I need to do another draft of Running before I hit the spec script. I think having a finished feature - especially one that a producer is slightly interested in - is most important plus I need the practice in feature writing, I'm much more uncomfortable with features than TV.
Assuming I can organise my time on my new schedule. We shall see.
(Just saw Half Blood Prince, it's rather good - it's all downhill from here.)
What's on the turntable? Nuffink
Thursday, July 16, 2009
I'd printed it out and had another hack at it. Added a short scene-setting scene at the start to get a little silence/noise contrast. Developed some other scenes, trimmed some dialogue and expanded other bits.
The big change was the long denouement at the end which was a big talkie scene under a bridge beside a canal with very little movement. I knew I had to split this scene up - and change a lot of the dialogue 'cos it was a bit rubbish - as I did in the opening of Air but when I reached it I didn't really want to.
That's where the discipline thing comes in. I could have just given up there and waited until I was a bit less tired or whatever. But since I promised, publicly in the blog, that Tec would be ready for external reading by Friday I had sufficient impetus to continue.
Having decided to make the changes, I remembered a brilliant location along a section of canal in Manchester and imagined it was happening there. It made all the difference. It allowed me to set up more action and provided a brilliant backdrop for my imagination. The new dialogue flowed nicely and the new length is a perfect 57 pages.
I think the most important thing here is something I've always known but it can be difficult to convince yourself: Making the decision to create is what actually makes the creativity flow. It's not the external thing that many people would like to think. It comes from you and your decision.
Canals feature quite a lot in this script. But nobody gets drowned - that's in a future episode.
This is my last evening in Milton Keynes, tomorrow it's back home and the Sheffield job starts Monday. Ending contract jobs is always weird.
What's on the turntable? "Aerial" by Kate Bush from "Aerial"
Wednesday, July 15, 2009
After being on kids.castingcallpro.com for many years she's been offered an audition. Only trouble is she needs a Welsh accent that doesn't head into the Far East.
There are excellent dialect samples on the IDEA website (people from all over the world speaking English) but do you have any suggestions that could help? (I have no idea whether it's supposed to be North or South Wales.)
What's on the turntable? "Hello" by Evanescence from "Fallen"
Tuesday, July 14, 2009
I was particularly interested in the Sheffield job because it meant that I could live at home for a change. Something appreciated by all the family. It should be cheaper - unfortunately it isn't. From where I live to the job is less than 40 miles, a small journey by train - my favoured form of transport. But no. The Pennines are in the way and there's no easy way to do it. So I am forced to lease a car which eats up most of the money I would otherwise have had extra.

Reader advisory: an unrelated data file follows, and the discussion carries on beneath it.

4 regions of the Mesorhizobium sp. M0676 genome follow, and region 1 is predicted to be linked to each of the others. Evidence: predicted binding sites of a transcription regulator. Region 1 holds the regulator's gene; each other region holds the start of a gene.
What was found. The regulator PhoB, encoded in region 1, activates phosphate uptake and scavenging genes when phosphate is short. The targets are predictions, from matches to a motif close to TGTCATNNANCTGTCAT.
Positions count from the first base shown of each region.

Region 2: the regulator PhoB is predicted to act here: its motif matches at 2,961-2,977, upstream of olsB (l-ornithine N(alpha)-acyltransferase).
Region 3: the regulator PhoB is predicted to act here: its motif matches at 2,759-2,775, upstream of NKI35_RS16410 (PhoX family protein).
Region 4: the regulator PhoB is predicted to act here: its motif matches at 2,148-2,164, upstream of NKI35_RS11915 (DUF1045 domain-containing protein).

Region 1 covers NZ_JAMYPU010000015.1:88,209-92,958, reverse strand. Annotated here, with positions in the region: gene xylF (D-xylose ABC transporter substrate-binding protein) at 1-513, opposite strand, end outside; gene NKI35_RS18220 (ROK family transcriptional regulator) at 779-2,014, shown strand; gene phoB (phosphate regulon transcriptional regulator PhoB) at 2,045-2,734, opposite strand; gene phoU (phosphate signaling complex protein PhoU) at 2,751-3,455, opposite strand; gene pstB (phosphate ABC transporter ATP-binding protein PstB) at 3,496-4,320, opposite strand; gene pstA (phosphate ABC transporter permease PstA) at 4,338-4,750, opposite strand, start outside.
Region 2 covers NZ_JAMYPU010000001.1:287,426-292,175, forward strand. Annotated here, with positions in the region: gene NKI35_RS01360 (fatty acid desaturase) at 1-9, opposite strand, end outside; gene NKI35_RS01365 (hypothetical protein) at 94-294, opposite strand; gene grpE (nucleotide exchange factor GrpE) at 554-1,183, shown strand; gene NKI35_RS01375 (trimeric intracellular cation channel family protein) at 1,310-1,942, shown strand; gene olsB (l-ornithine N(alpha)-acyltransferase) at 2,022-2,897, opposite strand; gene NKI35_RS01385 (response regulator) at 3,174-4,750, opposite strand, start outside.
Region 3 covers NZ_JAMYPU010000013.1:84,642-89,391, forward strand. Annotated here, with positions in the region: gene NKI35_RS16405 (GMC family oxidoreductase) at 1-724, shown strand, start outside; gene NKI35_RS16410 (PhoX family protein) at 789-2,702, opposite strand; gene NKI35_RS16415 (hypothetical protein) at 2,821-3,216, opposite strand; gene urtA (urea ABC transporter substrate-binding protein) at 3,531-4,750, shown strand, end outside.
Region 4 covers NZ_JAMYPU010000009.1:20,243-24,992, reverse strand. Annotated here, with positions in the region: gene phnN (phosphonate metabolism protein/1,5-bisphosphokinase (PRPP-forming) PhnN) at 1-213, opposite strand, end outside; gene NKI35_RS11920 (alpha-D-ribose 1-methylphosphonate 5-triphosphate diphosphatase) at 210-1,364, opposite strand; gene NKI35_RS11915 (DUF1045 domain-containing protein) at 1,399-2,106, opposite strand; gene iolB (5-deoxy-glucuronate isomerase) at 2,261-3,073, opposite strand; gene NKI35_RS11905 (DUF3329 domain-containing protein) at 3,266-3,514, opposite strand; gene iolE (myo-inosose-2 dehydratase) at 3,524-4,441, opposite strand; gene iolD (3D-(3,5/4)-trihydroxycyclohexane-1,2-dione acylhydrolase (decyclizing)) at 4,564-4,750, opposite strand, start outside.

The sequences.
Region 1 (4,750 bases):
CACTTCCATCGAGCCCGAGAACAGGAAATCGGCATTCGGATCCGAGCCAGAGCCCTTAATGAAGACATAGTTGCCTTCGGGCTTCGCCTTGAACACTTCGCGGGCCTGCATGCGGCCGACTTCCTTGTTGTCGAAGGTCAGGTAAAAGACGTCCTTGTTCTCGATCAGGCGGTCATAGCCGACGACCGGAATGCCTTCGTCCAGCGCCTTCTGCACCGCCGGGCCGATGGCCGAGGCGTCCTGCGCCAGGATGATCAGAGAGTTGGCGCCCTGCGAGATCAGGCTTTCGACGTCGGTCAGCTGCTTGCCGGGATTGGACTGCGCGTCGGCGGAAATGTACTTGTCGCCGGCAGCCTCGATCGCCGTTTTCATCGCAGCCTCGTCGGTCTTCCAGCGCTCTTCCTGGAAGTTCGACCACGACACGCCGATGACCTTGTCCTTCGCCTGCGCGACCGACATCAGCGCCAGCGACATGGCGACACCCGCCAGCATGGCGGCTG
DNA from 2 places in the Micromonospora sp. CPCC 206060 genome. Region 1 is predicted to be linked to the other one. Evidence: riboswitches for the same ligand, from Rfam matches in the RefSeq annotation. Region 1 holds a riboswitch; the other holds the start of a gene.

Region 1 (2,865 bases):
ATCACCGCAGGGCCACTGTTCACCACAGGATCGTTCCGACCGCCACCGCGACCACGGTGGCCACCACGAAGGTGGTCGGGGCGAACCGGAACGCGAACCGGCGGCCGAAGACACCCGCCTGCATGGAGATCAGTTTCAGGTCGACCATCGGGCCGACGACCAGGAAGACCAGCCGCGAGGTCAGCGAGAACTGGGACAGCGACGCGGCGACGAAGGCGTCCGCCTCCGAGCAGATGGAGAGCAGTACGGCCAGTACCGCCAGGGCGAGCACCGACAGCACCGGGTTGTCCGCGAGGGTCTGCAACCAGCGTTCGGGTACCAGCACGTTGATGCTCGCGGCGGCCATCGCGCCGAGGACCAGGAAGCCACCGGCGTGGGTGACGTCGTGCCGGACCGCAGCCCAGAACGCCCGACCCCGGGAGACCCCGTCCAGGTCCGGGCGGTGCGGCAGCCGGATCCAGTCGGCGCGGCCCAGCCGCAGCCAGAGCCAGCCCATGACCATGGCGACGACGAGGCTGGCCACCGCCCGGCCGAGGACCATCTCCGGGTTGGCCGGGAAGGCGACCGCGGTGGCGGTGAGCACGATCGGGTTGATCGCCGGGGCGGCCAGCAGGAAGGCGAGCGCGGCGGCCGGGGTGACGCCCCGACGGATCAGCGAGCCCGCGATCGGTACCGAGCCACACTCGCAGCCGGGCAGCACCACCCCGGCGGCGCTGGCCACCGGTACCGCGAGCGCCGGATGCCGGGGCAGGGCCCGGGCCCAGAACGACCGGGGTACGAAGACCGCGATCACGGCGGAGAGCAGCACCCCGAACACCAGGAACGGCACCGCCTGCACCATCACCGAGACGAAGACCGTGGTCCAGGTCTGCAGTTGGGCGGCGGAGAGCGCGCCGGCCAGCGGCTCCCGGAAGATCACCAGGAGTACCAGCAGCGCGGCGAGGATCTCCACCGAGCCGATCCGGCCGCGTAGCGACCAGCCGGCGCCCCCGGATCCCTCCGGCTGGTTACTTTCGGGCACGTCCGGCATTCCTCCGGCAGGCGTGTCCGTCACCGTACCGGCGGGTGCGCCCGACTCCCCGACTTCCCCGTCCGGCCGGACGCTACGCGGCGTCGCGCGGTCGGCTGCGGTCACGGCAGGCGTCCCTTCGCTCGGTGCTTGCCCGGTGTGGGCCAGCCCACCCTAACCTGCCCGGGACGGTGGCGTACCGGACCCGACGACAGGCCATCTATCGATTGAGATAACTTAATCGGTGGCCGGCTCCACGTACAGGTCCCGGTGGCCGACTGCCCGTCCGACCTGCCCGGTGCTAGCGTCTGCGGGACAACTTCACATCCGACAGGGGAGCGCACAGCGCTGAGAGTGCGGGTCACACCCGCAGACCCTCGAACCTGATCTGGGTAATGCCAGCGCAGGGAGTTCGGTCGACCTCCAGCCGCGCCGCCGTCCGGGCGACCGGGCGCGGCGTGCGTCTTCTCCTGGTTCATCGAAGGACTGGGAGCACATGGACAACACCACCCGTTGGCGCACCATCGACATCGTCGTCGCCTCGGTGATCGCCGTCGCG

This is not to say that I'll be worse off or anything. It's just irritating. Plus the fact I will be wasting 3 hours of my day, every weekday, when I could be writing. Irritating.
The work on Tec continues on target - dumped another two scenes I didn't much like and incorporated their plot-relevant content elsewhere in a much tighter format. As a general policy I cut back dialogue and action whenever I see something that could be expressed in less words - a by-product of my magazine editor experience where I was forever chopping out the deadwood from other people's prose - often turning complete paragraphs into a single short sentence.
Despite all this cutting back the script is the same length as it was before I started this process - which hopefully means it's getting packed with the good stuff.
The trailer for Monsters will hopefully be getting back on track after a short hiatus - with the producer being on holiday (and getting engaged) - and the director being so busy at work he couldn't do anything. Though he did watch Children of Earth and promises that he saw some neat tricks he's going to steal.
My search for a new illustrator for the Monsters OGN is not going very well at the moment, had a nibble but it didn't go anywhere. Trouble is my requirements are limiting - I'd really prefer an illustrator who knows Manchester.
In other news
The Daughter got her first "trial job" last weekend, at a country house hotel, serving at table like all good actresses. I would have said that they just did it to get some free staff, except they called her today for another event they're hosting on Friday. They'll pay her for that one. Still got a long way to go before she can afford to get to Borneo though. The other positive thing is that she can now put an actual job on her CV.
The Boy is gearing up for the CBBC Bamzooki TV show, they sent him the new software (as yet unreleased, and no you can't have it) the new format looks very exciting. He's been designing his new zooks and will be working with his team next week when they finish school. It also turns out that he's a rather good drummer (as well as playing sax and tenor horn) - I feign annoyance at how talented my kids are.
The Teacher is fine, and very pleased that she's steadily losing weight without dieting. Hope she doesn't go too far, I like my wenches cuddlesome.
What's on the turntable? "I wasn't gonna fall in love" by Carole King from "Love makes the World"
Monday, July 13, 2009